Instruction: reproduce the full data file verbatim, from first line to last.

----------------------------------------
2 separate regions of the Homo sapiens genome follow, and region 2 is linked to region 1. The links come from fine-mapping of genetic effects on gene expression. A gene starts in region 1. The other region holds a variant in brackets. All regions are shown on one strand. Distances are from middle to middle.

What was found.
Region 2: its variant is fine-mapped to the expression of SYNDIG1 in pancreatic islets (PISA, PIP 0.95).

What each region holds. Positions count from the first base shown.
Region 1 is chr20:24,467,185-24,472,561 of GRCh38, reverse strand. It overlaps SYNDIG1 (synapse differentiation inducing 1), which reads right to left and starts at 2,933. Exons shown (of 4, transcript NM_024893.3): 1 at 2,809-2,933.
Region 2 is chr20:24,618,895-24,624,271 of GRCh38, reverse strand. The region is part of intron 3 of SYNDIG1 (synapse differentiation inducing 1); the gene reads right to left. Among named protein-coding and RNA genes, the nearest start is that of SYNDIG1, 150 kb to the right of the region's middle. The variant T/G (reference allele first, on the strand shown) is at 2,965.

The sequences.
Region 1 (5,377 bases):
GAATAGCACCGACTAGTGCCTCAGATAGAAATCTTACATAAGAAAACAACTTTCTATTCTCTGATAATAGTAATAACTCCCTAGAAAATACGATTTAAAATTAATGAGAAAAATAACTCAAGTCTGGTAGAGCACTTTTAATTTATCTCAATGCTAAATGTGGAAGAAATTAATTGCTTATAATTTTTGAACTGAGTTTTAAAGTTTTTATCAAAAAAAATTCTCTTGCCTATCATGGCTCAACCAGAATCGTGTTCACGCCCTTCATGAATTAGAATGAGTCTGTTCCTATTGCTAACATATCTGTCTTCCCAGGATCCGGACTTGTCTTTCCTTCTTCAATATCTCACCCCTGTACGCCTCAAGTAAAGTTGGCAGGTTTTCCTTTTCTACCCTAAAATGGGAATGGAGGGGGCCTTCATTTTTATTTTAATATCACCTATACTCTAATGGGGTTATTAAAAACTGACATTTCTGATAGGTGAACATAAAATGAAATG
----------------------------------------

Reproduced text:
2 separate regions of the Homo sapiens genome follow, and region 2 is linked to region 1. The links come from fine-mapping of genetic effects on gene expression. A gene starts in region 1. The other region holds a variant in brackets. All regions are shown on one strand. Distances are from middle to middle.

What was found.
Region 2: its variant is fine-mapped to the expression of SYNDIG1 in pancreatic islets (PISA, PIP 0.95).

What each region holds. Positions count from the first base shown.
Region 1 is chr20:24,467,185-24,472,561 of GRCh38, reverse strand. It overlaps SYNDIG1 (synapse differentiation inducing 1), which reads right to left and starts at 2,933. Exons shown (of 4, transcript NM_024893.3): 1 at 2,809-2,933.
Region 2 is chr20:24,618,895-24,624,271 of GRCh38, reverse strand. The region is part of intron 3 of SYNDIG1 (synapse differentiation inducing 1); the gene reads right to left. Among named protein-coding and RNA genes, the nearest start is that of SYNDIG1, 150 kb to the right of the region's middle. The variant T/G (reference allele first, on the strand shown) is at 2,965.

The sequences.
Region 1 (5,377 bases):
GAATAGCACCGACTAGTGCCTCAGATAGAAATCTTACATAAGAAAACAACTTTCTATTCTCTGATAATAGTAATAACTCCCTAGAAAATACGATTTAAAATTAATGAGAAAAATAACTCAAGTCTGGTAGAGCACTTTTAATTTATCTCAATGCTAAATGTGGAAGAAATTAATTGCTTATAATTTTTGAACTGAGTTTTAAAGTTTTTATCAAAAAAAATTCTCTTGCCTATCATGGCTCAACCAGAATCGTGTTCACGCCCTTCATGAATTAGAATGAGTCTGTTCCTATTGCTAACATATCTGTCTTCCCAGGATCCGGACTTGTCTTTCCTTCTTCAATATCTCACCCCTGTACGCCTCAAGTAAAGTTGGCAGGTTTTCCTTTTCTACCCTAAAATGGGAATGGAGGGGGCCTTCATTTTTATTTTAATATCACCTATACTCTAATGGGGTTATTAAAAACTGACATTTCTGATAGGTGAACATAAAATGAAATG